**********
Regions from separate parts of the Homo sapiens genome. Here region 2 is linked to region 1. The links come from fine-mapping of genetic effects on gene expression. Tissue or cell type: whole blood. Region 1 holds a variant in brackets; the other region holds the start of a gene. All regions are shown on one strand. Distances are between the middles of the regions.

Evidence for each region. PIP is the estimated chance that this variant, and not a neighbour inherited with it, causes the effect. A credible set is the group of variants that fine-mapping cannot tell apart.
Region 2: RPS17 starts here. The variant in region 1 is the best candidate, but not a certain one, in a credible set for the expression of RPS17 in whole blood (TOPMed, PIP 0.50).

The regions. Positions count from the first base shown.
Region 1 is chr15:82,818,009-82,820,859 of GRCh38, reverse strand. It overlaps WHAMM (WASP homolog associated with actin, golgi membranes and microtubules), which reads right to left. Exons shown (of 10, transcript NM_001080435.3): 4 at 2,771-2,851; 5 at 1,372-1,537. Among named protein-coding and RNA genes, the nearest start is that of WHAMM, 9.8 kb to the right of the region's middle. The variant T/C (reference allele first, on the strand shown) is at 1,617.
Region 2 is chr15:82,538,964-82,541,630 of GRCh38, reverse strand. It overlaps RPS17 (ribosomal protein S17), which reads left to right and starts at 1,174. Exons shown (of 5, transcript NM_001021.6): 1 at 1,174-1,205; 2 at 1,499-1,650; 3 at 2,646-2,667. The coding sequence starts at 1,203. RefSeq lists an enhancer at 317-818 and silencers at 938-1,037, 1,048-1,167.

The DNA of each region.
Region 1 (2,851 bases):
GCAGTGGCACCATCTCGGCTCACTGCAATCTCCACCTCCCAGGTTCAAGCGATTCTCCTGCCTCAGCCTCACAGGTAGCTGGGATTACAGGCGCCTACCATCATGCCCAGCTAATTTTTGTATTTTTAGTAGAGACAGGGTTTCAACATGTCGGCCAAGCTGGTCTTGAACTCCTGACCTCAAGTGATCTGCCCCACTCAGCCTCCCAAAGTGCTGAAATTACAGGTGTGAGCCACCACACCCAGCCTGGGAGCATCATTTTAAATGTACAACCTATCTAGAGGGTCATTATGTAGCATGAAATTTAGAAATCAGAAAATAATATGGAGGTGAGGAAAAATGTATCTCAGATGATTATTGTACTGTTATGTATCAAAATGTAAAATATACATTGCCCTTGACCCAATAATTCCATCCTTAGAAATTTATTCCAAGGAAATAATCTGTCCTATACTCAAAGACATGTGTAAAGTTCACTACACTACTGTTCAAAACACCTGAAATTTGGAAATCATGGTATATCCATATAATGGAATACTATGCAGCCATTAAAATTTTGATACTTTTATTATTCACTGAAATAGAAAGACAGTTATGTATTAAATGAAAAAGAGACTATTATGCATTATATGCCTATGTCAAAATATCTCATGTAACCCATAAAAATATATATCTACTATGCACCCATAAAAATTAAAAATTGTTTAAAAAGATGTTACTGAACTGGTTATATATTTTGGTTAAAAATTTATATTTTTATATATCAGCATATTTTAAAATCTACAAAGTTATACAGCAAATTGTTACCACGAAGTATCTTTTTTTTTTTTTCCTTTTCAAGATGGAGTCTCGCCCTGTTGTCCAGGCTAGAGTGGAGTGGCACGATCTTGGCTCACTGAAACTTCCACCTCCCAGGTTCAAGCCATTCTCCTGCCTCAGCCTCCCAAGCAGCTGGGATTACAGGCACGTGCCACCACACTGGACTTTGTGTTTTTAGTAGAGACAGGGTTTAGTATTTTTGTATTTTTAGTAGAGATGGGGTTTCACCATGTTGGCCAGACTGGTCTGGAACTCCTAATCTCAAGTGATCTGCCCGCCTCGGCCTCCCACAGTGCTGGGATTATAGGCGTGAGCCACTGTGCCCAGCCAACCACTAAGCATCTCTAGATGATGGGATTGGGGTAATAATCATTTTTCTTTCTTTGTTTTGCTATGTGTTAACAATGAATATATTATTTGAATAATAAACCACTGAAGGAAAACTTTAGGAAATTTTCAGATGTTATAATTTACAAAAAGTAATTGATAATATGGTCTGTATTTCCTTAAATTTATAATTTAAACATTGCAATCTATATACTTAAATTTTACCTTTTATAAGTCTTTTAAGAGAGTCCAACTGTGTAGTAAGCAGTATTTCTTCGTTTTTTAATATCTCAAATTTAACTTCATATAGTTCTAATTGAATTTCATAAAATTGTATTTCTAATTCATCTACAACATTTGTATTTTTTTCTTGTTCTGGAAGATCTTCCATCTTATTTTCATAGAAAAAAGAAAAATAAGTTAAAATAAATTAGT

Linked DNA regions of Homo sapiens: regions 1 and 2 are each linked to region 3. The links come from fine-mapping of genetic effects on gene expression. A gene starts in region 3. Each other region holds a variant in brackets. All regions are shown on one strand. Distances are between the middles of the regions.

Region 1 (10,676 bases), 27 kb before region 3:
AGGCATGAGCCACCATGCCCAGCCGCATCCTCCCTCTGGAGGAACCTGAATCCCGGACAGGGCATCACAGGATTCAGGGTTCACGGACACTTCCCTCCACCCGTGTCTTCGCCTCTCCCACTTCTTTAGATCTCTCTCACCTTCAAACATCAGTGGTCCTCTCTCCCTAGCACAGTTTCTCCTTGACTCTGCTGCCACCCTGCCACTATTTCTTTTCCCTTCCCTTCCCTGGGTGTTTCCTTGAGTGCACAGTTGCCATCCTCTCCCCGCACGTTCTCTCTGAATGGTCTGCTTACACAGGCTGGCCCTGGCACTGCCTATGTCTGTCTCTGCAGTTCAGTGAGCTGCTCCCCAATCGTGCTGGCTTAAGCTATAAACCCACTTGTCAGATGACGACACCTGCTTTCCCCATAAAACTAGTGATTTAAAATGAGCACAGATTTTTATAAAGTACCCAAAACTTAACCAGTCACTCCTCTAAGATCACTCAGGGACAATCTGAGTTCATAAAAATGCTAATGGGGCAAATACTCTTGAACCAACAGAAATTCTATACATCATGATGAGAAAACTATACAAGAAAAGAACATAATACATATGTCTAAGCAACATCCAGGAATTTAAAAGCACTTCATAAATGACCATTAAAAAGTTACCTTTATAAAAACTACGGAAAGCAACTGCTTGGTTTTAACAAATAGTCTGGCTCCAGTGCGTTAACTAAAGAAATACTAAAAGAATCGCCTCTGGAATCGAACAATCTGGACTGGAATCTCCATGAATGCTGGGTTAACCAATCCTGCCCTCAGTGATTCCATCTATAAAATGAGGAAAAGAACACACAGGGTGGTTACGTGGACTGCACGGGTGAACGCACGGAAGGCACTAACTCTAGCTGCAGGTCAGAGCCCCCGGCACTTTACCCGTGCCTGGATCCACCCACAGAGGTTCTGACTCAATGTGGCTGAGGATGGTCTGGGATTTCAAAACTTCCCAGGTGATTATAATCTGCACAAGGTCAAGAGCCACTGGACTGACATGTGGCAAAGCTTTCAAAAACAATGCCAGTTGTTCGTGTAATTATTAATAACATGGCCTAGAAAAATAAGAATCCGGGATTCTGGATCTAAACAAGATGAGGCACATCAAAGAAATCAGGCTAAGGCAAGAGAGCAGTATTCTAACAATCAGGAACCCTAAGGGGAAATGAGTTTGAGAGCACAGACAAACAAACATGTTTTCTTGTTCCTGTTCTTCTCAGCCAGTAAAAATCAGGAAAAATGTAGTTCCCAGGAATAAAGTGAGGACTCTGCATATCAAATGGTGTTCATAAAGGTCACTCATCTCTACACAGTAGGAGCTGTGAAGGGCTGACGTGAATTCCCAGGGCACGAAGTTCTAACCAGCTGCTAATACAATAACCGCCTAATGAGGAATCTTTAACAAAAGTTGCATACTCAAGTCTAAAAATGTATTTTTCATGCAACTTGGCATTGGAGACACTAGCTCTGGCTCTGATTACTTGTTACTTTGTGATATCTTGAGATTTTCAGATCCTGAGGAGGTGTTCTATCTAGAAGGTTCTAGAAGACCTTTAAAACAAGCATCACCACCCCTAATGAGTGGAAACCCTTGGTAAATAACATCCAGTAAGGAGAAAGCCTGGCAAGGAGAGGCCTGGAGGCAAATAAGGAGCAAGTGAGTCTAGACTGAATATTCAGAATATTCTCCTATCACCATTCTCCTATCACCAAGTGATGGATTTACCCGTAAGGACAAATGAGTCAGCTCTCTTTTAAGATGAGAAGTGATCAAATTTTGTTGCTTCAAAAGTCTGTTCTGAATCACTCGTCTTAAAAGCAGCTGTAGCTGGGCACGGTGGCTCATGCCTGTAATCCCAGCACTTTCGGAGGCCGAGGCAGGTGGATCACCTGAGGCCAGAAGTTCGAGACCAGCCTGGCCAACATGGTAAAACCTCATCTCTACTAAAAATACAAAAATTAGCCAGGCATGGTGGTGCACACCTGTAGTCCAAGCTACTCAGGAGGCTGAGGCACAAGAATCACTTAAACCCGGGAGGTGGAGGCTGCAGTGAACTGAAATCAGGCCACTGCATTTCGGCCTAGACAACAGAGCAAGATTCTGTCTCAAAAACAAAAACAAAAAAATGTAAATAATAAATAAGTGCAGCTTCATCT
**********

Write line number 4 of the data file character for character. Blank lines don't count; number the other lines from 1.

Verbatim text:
The regions. Positions count from the first base shown.